THE Queensland Government's review of the SEQ Regional Plan will push for a massive increase in the urban footprint, despite housing-lot stocks being the highest in a decade.
A spokesperson for Planning Minister Jackie Trad said south-east Queensland's population was estimated to increase by 2.2 million by 2041 - a number beyond the capacity of the current plan.
The total is based on about 80,000 residents arriving in the south-east each year: a 1.9% annual growth rate.
"This is projected to drive demand for about one million more dwellings," the spokesperson said.
"This equates to an average of around 35,000 dwellings per year and will almost double the current number of dwellings in the region."
The public will be provided input but only on how the growth would be managed, not whether it was wanted.
Draft planning legislation to replace the Sustainable Planning Act, Better Planning Queensland, was released this week, with a SEQ Regional Plan discussion paper out within months.
The push to open more land for development comes at a time when the State Government Statistician's
Office figures show the number of approved but incomplete development lots in south-east Queensland has risen steadily since 2006, despite residential land sales totalling 118,372 in that period.
Projects approved to deliver more than 50 lots represented only 5% of total projects (55), but accounted for 11,461 lots or 69% of total lots approved. There are now 61,294 housing lots in the south-east Queensland development pipeline.
On the Sunshine Coast, the bank of uncompleted lots totalled 6194 of that number, with 2501 having operational works approval and being shovel-ready.
In the 12 months to December last year, 1144 residential lots were approved by Sunshine Coast Council - a 74% increase on the same period in 2013. The Sunshine Coast has 2960ha of broadacre land suitable for development into a further 44,000 residential lots.
"This Government is committed to engaging with the community on the revised SEQ Regional Plan," the Deputy Premier's spokesperson said.
"The department will be releasing a directions paper in coming months to continue the conversation with the community about how we accommodate growth in their communities.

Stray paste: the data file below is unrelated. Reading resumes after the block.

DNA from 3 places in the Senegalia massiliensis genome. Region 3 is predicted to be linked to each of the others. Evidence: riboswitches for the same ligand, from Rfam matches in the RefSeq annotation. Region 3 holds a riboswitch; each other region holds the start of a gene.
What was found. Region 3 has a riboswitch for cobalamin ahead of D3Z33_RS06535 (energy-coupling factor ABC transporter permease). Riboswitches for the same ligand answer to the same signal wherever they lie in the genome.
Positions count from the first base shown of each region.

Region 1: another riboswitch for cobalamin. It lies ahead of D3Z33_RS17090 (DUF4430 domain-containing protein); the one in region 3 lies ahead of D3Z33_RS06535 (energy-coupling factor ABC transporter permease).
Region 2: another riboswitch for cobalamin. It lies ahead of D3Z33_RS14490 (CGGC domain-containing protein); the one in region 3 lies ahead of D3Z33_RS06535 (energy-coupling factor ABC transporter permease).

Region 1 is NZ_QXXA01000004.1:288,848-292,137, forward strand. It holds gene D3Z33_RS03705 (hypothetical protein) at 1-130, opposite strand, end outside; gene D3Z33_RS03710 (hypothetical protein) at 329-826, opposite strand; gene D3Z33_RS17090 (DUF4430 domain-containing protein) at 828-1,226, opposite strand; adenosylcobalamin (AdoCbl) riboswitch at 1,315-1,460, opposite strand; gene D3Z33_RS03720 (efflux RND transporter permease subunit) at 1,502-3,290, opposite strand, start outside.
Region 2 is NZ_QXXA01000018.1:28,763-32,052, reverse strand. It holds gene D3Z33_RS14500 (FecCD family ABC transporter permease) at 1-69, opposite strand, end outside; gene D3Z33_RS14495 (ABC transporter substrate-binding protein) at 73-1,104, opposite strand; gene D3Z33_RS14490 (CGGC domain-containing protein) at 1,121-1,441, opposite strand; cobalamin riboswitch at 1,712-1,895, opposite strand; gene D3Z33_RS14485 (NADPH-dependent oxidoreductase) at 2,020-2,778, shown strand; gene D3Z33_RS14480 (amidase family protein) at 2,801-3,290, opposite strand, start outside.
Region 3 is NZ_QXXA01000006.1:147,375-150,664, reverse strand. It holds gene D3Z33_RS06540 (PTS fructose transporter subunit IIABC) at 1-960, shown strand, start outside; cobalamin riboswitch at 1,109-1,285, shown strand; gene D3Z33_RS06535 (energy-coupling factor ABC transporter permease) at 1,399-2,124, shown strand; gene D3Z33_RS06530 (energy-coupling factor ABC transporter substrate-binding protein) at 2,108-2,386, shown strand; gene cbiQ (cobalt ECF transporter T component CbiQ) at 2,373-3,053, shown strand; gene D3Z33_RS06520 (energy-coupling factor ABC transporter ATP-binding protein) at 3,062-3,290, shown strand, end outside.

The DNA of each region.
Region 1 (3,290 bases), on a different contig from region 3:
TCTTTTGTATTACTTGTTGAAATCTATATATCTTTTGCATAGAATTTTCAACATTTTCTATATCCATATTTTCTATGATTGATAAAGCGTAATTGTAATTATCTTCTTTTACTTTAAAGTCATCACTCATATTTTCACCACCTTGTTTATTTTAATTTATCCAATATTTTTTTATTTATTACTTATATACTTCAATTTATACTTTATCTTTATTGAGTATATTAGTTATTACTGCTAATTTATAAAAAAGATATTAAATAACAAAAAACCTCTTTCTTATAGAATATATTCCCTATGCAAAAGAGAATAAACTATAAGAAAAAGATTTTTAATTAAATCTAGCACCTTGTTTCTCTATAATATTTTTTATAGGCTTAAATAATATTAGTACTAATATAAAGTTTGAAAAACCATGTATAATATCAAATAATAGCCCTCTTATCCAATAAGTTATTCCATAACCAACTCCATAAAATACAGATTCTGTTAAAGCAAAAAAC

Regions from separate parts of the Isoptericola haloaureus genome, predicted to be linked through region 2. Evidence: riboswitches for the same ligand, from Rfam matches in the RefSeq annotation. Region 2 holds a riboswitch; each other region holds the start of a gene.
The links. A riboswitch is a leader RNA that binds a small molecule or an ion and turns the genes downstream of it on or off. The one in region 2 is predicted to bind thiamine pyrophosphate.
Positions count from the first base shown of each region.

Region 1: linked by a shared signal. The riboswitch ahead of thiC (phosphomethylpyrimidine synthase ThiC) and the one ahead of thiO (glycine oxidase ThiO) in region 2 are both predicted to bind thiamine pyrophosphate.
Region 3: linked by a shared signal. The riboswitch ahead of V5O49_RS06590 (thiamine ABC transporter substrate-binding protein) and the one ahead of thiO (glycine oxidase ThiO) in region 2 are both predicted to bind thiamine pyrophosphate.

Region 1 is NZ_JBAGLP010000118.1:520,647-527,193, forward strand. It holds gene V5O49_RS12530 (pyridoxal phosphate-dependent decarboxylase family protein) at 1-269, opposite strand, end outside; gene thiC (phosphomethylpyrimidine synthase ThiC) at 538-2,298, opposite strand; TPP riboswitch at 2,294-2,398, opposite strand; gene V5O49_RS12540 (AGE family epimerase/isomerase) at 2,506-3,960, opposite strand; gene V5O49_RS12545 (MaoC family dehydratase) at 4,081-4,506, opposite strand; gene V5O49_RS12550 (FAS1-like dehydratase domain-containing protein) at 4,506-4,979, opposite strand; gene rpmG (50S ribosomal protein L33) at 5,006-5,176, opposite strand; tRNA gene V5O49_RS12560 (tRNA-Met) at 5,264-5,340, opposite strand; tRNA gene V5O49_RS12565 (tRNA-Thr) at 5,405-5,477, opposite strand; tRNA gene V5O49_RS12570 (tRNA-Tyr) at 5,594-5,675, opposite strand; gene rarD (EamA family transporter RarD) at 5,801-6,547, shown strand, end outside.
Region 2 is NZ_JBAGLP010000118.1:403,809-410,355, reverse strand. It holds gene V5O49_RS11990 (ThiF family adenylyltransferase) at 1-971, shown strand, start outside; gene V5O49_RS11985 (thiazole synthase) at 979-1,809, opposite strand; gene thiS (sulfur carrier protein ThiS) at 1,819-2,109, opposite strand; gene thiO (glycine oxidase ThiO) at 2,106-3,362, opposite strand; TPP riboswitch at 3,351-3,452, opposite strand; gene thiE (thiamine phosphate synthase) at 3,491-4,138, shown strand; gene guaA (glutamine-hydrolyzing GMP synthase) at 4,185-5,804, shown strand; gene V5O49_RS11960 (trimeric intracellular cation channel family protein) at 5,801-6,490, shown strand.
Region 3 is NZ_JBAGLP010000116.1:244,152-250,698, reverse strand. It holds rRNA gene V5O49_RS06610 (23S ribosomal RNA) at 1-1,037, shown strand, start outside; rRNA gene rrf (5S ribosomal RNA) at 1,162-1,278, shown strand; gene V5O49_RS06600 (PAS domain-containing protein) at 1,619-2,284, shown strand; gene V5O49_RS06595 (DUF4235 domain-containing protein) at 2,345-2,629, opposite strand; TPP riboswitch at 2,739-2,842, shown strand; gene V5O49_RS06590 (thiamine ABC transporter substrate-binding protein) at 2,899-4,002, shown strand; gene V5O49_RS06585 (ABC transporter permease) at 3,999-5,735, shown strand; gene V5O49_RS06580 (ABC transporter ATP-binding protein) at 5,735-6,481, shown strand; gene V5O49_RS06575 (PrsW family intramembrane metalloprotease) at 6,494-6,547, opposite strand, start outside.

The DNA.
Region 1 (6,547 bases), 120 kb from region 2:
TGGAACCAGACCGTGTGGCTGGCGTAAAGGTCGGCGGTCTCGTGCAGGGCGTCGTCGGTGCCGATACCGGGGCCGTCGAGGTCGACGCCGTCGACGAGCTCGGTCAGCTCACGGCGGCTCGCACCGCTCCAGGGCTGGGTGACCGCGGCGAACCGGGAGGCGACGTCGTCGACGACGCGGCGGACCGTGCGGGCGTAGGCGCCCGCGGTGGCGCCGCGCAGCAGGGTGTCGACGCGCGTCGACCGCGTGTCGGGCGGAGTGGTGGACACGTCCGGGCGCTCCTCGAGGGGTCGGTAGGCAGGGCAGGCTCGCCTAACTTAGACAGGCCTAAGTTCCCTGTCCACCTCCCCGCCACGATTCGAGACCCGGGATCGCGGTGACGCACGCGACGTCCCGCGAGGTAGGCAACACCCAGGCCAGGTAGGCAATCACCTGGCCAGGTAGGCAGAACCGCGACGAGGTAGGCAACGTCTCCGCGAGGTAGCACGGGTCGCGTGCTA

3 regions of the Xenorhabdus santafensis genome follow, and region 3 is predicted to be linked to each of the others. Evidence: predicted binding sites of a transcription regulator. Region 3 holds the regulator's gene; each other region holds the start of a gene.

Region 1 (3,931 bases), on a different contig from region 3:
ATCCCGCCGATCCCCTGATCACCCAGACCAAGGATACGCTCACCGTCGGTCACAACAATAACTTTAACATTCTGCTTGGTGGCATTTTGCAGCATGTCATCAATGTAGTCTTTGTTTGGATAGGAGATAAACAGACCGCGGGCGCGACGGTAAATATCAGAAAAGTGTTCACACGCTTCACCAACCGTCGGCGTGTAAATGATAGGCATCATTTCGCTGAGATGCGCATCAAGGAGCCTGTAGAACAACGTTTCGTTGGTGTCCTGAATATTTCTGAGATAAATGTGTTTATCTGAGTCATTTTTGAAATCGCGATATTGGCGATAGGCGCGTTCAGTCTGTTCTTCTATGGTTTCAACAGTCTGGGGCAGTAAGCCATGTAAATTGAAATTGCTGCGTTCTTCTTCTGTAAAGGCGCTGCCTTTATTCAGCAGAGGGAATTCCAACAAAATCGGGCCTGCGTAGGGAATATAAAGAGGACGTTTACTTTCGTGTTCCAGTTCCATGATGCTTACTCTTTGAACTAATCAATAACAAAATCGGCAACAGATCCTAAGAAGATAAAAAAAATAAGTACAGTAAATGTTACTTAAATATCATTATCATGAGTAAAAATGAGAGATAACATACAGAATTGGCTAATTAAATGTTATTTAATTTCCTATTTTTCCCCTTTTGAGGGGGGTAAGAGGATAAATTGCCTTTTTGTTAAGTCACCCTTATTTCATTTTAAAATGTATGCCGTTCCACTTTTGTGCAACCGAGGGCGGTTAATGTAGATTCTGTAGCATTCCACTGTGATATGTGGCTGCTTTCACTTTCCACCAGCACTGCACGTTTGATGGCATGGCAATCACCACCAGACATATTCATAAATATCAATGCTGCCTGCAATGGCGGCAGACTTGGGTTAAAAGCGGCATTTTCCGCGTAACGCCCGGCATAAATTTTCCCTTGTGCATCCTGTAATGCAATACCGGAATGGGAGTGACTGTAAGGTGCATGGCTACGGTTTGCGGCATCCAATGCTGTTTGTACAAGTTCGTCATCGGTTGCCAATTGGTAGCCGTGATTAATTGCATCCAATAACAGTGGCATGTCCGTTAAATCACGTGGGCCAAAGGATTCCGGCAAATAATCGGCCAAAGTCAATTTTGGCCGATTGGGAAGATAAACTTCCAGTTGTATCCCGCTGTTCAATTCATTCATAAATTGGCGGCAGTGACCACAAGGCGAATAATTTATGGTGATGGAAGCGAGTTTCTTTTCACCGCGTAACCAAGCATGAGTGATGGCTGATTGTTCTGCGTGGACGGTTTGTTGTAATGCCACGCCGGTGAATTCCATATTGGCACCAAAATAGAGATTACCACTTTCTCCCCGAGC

"This builds on the consultation the department has done across the state on planning reform, as part of the Government's engagement approach to give the community a voice in the planning issues that shape their state."
Those discussions may frame the debate as communities gear up for local government elections due in March next year.
The Urban Development Institute of Australia (Qld) has targeted corridors north and south of Brisbane, calling for land to be made available for development, warning there would otherwise be pressure on pricing that would harm affordability.
That push will put pressure on the campaign to protect the inter-urban break.
The UDIA said it was important a new SEQ Regional Plan identified "significantly more land than is projected to be required to accommodate population growth as this will allow for more competition and reduces the risk of localised land shortages if settlement patterns do not occur as predicted".
"Further, it also protects against the risk that land supply can be easily overestimated by government, both in terms of the net quantity available and the achievable density," the UDIA said.
Environmental Defenders Office (Qld) chief executive officer and principal solicitor Jo Bragg said the previous government's Better Planning Queensland legislation had said almost nothing about environmental resources, protecting biodiversity or climate change.
Ms Bragg said all were significant issues of concern as population grew.
"The concept of an urban boundary becomes a bit of a joke if it's just a temporary holding pattern," she said.
"There's no genuine commitment to keep parts of the state open and green. I think the Cabinet is conscious of concerns about extreme increases in population."
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